Three months before I was to graduate, I agreed to go to a notorious classmate's birthday party and stayed overnight at her house.
All hell broke loose.
I was accused of being friendly with a 'non-Muslim'. The stereotype of girls in skirts or pants are bad was reinstated in that one moment. It was concluded that I too did 'bhais', drugs and whatever else 'bad girls' do.
I was no longer the headgirl. My parents were called. My mother failed to understand what the noise was about. And why it was wrong to befriend a non-Muslim girl. Before she left she made my 'non-Muslim' classmate's parents my additional guardians.
During my five years at AMU, I knocked at the Provost's door a couple of times.
Once, I wanted to learn horse-riding. Another time, I wanted to enroll in the civil services coaching centre. The Provost looked up after a great deal of time, adjusted her glasses dramatically, and dismissed my friend and I with, "Go read the newspapers first."
What I can never forget or forgive is that I wasn't allowed to go to Delhi to appear for my JNU entrance for a Masters degree. That I made it to JNU two years later, and my friend cleared her civil services exam, is sheer providence.
Sadly, over the years nothing seems to have changed.
In November 2014, AMU Vice-Chancellor Lt Gen Zameeruddin Shah denied undergraduate women entry into the main library. When explaining why girls should not be allowed inside the main library, he reportedly said that if it happens, there will be "four times more boys" following the girls.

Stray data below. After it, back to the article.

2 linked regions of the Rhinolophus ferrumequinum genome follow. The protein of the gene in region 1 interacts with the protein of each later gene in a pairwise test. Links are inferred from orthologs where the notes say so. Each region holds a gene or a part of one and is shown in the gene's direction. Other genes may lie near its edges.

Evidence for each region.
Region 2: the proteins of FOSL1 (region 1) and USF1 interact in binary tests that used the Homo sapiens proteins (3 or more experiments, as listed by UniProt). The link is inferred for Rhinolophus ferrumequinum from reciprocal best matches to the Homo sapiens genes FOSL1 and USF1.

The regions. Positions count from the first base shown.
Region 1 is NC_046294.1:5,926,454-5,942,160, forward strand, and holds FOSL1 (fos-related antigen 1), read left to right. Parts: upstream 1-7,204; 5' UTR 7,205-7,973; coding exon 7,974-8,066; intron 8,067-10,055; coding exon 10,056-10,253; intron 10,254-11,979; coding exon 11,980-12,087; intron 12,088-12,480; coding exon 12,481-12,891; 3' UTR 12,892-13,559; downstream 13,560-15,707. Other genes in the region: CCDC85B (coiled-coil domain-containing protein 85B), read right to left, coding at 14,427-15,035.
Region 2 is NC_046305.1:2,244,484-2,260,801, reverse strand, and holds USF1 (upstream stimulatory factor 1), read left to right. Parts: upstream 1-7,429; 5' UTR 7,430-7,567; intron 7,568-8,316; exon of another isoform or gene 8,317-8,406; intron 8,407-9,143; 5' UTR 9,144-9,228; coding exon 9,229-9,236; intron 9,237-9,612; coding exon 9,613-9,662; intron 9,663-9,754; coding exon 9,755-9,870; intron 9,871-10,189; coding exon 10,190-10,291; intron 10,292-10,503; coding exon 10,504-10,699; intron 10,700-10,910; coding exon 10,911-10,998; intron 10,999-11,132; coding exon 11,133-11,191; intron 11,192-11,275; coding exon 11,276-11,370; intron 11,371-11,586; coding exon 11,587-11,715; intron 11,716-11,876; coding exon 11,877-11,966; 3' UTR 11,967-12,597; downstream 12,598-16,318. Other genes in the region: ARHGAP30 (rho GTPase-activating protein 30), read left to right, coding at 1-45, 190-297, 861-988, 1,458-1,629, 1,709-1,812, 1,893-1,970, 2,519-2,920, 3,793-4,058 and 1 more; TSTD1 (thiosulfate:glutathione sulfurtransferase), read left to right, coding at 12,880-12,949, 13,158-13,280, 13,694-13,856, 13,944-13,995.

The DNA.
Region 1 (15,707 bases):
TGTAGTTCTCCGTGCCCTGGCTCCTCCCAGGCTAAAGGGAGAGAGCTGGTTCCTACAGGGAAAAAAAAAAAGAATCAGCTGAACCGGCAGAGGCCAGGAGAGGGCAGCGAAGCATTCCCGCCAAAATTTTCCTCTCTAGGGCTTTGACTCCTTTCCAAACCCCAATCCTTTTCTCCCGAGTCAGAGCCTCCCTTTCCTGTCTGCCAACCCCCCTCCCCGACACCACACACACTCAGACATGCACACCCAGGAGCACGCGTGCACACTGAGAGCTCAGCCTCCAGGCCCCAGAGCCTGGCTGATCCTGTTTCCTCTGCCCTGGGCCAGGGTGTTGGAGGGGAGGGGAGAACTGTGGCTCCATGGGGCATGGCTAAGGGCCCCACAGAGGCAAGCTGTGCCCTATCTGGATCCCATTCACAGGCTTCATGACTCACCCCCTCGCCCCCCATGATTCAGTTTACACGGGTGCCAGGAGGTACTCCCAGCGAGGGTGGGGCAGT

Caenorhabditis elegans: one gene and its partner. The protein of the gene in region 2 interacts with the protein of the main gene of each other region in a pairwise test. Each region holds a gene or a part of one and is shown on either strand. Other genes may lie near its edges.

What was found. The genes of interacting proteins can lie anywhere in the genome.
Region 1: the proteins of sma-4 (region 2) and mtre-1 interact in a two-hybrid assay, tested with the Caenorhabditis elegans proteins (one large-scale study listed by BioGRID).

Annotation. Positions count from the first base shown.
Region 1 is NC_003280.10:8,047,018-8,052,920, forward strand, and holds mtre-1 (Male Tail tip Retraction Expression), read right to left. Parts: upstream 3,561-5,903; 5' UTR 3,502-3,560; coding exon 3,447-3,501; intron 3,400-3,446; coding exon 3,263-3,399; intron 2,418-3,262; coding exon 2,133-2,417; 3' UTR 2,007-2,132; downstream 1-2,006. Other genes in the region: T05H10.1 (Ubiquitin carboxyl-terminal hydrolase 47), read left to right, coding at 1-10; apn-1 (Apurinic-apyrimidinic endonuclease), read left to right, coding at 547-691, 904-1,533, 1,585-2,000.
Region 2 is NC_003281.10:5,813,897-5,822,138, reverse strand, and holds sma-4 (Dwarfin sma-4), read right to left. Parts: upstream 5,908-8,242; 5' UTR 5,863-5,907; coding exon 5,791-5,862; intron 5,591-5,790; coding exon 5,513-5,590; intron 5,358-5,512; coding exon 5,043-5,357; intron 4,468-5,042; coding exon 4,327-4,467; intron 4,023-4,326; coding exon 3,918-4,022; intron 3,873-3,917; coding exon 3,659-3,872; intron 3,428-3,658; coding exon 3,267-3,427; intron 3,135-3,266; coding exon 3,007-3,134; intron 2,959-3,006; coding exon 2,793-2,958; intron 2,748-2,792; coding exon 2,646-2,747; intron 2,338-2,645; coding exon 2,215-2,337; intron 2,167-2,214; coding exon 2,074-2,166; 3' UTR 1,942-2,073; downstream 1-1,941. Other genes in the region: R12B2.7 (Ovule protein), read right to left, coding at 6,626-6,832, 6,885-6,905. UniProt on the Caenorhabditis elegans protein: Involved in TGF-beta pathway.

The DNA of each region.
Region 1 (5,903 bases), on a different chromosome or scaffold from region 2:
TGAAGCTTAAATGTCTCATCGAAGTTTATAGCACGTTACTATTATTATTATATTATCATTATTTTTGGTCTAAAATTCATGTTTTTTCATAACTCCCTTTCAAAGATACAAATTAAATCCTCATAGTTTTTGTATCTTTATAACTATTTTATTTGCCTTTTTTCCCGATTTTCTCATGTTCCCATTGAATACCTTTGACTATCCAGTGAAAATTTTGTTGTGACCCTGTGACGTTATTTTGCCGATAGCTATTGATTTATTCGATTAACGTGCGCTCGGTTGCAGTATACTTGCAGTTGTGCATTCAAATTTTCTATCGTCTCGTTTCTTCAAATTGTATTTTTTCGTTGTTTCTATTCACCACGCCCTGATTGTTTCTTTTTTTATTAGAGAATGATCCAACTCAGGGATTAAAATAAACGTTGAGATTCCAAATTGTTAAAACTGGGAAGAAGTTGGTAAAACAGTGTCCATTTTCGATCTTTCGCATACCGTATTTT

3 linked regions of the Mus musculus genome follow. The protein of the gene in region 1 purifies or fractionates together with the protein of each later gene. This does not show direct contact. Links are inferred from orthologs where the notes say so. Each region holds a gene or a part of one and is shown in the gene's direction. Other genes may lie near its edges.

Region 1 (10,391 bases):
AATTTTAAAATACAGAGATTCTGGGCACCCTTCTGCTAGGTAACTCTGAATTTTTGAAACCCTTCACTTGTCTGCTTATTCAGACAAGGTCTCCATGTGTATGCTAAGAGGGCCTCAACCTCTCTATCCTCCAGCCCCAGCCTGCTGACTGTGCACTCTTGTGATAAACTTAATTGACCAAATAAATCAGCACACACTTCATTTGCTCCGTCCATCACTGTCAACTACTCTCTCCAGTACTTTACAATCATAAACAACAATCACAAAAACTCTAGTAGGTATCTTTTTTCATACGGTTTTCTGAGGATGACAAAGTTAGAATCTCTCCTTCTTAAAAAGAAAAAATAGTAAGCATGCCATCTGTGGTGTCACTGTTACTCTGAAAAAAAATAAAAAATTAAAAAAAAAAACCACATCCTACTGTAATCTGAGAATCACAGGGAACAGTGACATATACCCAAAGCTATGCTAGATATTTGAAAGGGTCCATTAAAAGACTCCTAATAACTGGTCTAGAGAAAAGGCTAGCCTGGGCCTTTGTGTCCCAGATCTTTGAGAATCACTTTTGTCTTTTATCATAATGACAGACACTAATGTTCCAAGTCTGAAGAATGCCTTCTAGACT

Later, he backtracked saying it was an issue of space, not discipline.
Women students have had their clothes pulled for being "un-Islamic". They have been punished for reporting sexual harassment.
One student, Asma Javed, complained about a professor in 2006 who would "invite her over to his place and offer her money". She was threatened and asked to withdraw her complaint.
In another case, Farah Khanum, a journalism student, was threatened for wearing t-shirts and jeans. She complained to the VC after two young boys snatched her shawl and sped away on their bike.
More recently, Shrinivas Ramachandra Siras, a homosexual professor, was hounded by the university authorities no end.
Siras, the subject of the film Aligarh, taught Marathi at the university. He was filmed with a rickshaw puller and his story is now at the centre of the public debate surrounding Section 377, which criminalises homosexual acts.
Siras was found dead under mysterious circumstances in April 2010.
The oh-so-proud-to-be Aligarians dot every corner of the world. There are plenty of forums for them, and the event to mark the university founder Sir Syed Ahmed Khan's birthday on October 17 is a must-go for most.
Therefore, I was pleasantly surprised when I met a bunch of women recently who are not-so-proud of the time they spent at AMU.
Like me, they said it pushed them back into another era and that they would have done far better in life had they not studied there. What also surprised me was that none of them want to send their children to AMU to study.
I'm not sure if Sir Syed Ahmed Khan would turn in his grave at this admission, or of what has become of his vision.